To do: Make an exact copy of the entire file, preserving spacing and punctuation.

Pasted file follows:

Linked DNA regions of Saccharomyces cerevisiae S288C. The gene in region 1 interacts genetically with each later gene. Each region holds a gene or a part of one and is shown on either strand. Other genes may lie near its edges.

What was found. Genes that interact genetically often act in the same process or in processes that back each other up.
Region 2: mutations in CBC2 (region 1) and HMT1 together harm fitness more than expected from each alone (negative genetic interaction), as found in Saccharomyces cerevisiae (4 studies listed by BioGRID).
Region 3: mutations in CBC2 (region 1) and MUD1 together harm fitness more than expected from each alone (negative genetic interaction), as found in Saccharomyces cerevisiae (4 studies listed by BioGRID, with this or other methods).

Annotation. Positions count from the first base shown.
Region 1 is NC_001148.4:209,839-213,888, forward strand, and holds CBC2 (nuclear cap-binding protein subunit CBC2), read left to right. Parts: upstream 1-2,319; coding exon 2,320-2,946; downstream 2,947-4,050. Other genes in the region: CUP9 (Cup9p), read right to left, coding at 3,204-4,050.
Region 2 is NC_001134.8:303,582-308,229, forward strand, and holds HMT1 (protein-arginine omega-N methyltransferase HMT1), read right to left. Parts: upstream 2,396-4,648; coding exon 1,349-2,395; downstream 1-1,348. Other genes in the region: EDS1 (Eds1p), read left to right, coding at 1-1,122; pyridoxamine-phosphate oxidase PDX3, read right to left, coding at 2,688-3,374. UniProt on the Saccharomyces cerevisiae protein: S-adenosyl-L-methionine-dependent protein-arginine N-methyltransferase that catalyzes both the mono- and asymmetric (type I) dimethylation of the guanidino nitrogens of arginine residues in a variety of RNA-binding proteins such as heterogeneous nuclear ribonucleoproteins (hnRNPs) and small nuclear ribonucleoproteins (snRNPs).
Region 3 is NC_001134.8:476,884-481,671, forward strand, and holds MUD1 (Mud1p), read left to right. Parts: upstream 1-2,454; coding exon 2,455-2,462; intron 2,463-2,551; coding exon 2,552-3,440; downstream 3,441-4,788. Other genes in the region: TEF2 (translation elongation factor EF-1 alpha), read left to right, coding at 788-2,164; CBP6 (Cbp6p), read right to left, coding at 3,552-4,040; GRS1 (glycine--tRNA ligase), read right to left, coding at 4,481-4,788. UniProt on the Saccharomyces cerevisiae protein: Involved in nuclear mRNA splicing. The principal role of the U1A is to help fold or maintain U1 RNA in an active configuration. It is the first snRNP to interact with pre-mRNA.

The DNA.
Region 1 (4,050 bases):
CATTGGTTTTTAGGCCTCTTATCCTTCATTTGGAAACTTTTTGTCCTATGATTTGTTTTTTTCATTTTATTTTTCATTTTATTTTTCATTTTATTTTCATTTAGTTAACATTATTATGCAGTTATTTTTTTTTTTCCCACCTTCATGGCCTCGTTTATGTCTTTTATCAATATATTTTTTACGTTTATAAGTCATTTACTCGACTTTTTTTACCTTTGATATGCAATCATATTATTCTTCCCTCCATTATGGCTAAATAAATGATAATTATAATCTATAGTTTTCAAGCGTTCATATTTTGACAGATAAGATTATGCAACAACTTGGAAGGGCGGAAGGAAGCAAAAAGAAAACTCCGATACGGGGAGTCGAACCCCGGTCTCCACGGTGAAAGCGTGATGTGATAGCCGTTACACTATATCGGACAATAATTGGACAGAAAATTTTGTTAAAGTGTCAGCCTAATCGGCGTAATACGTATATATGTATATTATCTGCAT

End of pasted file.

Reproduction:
Linked DNA regions of Saccharomyces cerevisiae S288C. The gene in region 1 interacts genetically with each later gene. Each region holds a gene or a part of one and is shown on either strand. Other genes may lie near its edges.

What was found. Genes that interact genetically often act in the same process or in processes that back each other up.
Region 2: mutations in CBC2 (region 1) and HMT1 together harm fitness more than expected from each alone (negative genetic interaction), as found in Saccharomyces cerevisiae (4 studies listed by BioGRID).
Region 3: mutations in CBC2 (region 1) and MUD1 together harm fitness more than expected from each alone (negative genetic interaction), as found in Saccharomyces cerevisiae (4 studies listed by BioGRID, with this or other methods).

Annotation. Positions count from the first base shown.
Region 1 is NC_001148.4:209,839-213,888, forward strand, and holds CBC2 (nuclear cap-binding protein subunit CBC2), read left to right. Parts: upstream 1-2,319; coding exon 2,320-2,946; downstream 2,947-4,050. Other genes in the region: CUP9 (Cup9p), read right to left, coding at 3,204-4,050.
Region 2 is NC_001134.8:303,582-308,229, forward strand, and holds HMT1 (protein-arginine omega-N methyltransferase HMT1), read right to left. Parts: upstream 2,396-4,648; coding exon 1,349-2,395; downstream 1-1,348. Other genes in the region: EDS1 (Eds1p), read left to right, coding at 1-1,122; pyridoxamine-phosphate oxidase PDX3, read right to left, coding at 2,688-3,374. UniProt on the Saccharomyces cerevisiae protein: S-adenosyl-L-methionine-dependent protein-arginine N-methyltransferase that catalyzes both the mono- and asymmetric (type I) dimethylation of the guanidino nitrogens of arginine residues in a variety of RNA-binding proteins such as heterogeneous nuclear ribonucleoproteins (hnRNPs) and small nuclear ribonucleoproteins (snRNPs).
Region 3 is NC_001134.8:476,884-481,671, forward strand, and holds MUD1 (Mud1p), read left to right. Parts: upstream 1-2,454; coding exon 2,455-2,462; intron 2,463-2,551; coding exon 2,552-3,440; downstream 3,441-4,788. Other genes in the region: TEF2 (translation elongation factor EF-1 alpha), read left to right, coding at 788-2,164; CBP6 (Cbp6p), read right to left, coding at 3,552-4,040; GRS1 (glycine--tRNA ligase), read right to left, coding at 4,481-4,788. UniProt on the Saccharomyces cerevisiae protein: Involved in nuclear mRNA splicing. The principal role of the U1A is to help fold or maintain U1 RNA in an active configuration. It is the first snRNP to interact with pre-mRNA.

The DNA.
Region 1 (4,050 bases):
CATTGGTTTTTAGGCCTCTTATCCTTCATTTGGAAACTTTTTGTCCTATGATTTGTTTTTTTCATTTTATTTTTCATTTTATTTTTCATTTTATTTTCATTTAGTTAACATTATTATGCAGTTATTTTTTTTTTTCCCACCTTCATGGCCTCGTTTATGTCTTTTATCAATATATTTTTTACGTTTATAAGTCATTTACTCGACTTTTTTTACCTTTGATATGCAATCATATTATTCTTCCCTCCATTATGGCTAAATAAATGATAATTATAATCTATAGTTTTCAAGCGTTCATATTTTGACAGATAAGATTATGCAACAACTTGGAAGGGCGGAAGGAAGCAAAAAGAAAACTCCGATACGGGGAGTCGAACCCCGGTCTCCACGGTGAAAGCGTGATGTGATAGCCGTTACACTATATCGGACAATAATTGGACAGAAAATTTTGTTAAAGTGTCAGCCTAATCGGCGTAATACGTATATATGTATATTATCTGCAT